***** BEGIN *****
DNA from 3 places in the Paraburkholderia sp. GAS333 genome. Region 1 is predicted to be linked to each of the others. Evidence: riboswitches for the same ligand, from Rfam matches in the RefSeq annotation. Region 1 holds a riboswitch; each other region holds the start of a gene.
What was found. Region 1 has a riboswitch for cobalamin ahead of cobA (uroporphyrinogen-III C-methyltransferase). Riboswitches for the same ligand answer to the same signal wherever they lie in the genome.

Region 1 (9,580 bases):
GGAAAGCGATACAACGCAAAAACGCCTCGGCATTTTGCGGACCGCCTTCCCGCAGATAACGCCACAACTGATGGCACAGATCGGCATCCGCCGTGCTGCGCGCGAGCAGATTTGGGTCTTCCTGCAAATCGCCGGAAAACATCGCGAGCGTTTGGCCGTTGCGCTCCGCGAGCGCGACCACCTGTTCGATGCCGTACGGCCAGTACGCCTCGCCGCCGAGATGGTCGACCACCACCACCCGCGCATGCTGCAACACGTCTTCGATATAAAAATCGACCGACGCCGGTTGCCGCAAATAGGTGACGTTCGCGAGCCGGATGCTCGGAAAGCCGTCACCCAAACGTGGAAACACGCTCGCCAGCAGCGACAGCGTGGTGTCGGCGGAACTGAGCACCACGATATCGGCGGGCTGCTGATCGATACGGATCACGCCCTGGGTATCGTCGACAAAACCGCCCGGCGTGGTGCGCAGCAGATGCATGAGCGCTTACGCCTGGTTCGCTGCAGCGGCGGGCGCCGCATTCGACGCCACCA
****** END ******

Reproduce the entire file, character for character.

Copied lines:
DNA from 3 places in the Paraburkholderia sp. GAS333 genome. Region 1 is predicted to be linked to each of the others. Evidence: riboswitches for the same ligand, from Rfam matches in the RefSeq annotation. Region 1 holds a riboswitch; each other region holds the start of a gene.
What was found. Region 1 has a riboswitch for cobalamin ahead of cobA (uroporphyrinogen-III C-methyltransferase). Riboswitches for the same ligand answer to the same signal wherever they lie in the genome.

Region 1 (9,580 bases):
GGAAAGCGATACAACGCAAAAACGCCTCGGCATTTTGCGGACCGCCTTCCCGCAGATAACGCCACAACTGATGGCACAGATCGGCATCCGCCGTGCTGCGCGCGAGCAGATTTGGGTCTTCCTGCAAATCGCCGGAAAACATCGCGAGCGTTTGGCCGTTGCGCTCCGCGAGCGCGACCACCTGTTCGATGCCGTACGGCCAGTACGCCTCGCCGCCGAGATGGTCGACCACCACCACCCGCGCATGCTGCAACACGTCTTCGATATAAAAATCGACCGACGCCGGTTGCCGCAAATAGGTGACGTTCGCGAGCCGGATGCTCGGAAAGCCGTCACCCAAACGTGGAAACACGCTCGCCAGCAGCGACAGCGTGGTGTCGGCGGAACTGAGCACCACGATATCGGCGGGCTGCTGATCGATACGGATCACGCCCTGGGTATCGTCGACAAAACCGCCCGGCGTGGTGCGCAGCAGATGCATGAGCGCTTACGCCTGGTTCGCTGCAGCGGCGGGCGCCGCATTCGACGCCACCA